We’ve all made this gardening mistake, at least once …
It broke my heart to see my beloved fig tree being carried out of my garden. I made the ultimate mistake many gardeners will not admit to — I did NOT pay attention to the concept of “Right Plant, Right Place” when I purchased my Black Mission Fig Tree.
We fell in love with those tasty morsels of joy in Italy and we had to have one in our front yard. It was totally spontaneous on purpose and it was on sale, so of course, we bought it. We couldn’t wait until our first harvest! Tim wanted to make fig ice cream. I wanted to serve them at every meal on our patio.
It was the Right Plant, but it was absolutely, no doubt about it, in the Wrong Place. We didn’t take into consideration SIZE and I know that one of the most important things to keep in mind in any garden is: How big is that plant going to be in three years?
We did not pay attention to the fact that our fig wanted to be a very large (25-30 foot) tree and at least that, if not more, in width. Did I mention our tiny front yard is only 15 feet deep?!?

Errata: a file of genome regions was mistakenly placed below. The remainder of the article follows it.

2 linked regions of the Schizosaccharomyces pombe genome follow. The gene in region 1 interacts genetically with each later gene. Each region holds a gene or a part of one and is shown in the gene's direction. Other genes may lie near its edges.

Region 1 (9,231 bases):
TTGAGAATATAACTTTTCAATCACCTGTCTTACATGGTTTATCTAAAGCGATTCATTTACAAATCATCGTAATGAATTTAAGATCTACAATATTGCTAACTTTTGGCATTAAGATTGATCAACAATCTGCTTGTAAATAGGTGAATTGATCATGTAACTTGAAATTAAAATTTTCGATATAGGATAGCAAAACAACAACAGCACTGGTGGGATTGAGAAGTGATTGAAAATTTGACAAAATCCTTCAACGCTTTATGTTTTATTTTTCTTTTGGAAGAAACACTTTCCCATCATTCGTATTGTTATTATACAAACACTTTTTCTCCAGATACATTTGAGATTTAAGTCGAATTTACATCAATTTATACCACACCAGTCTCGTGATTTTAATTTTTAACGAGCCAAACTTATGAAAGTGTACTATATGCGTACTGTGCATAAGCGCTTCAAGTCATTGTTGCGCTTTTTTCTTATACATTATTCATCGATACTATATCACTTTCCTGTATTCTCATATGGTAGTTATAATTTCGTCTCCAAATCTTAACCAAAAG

One of my dearest gardening friends is Karen Turcotte. When she came over and saw our newest addition to the garden, she did not waste any time to help me realize my error by not buying a dwarf or an ultra-dwarf fig. In my defense, I justified it by swearing I would prune it really, really well every winter and then I would be able to keep it to a manageable height. Wrong!
Last winter, I pruned it to five feet high and in one growing season, it doubled in size. We had an extremely productive harvest and we loved every one of those delicious bites, as did our passing neighbors. In the fall, when her leaves fell, we hung large Christmas ornaments on it and it made me smile every time I walked out the door.
In my heart of hearts, I knew she had to go because she would never be happy where we planted her. I found a landscape designer who had his guys dig her up for a client who was creating an orchard and he knew she would be a welcome addition.
Today, I watched while they dug her up. Although I was sad, I was happy she was going to a good home … to an orchard where she could spread out her branches and be all she was meant to be … a very large, delicious and productive fig tree. Ciao, Bella!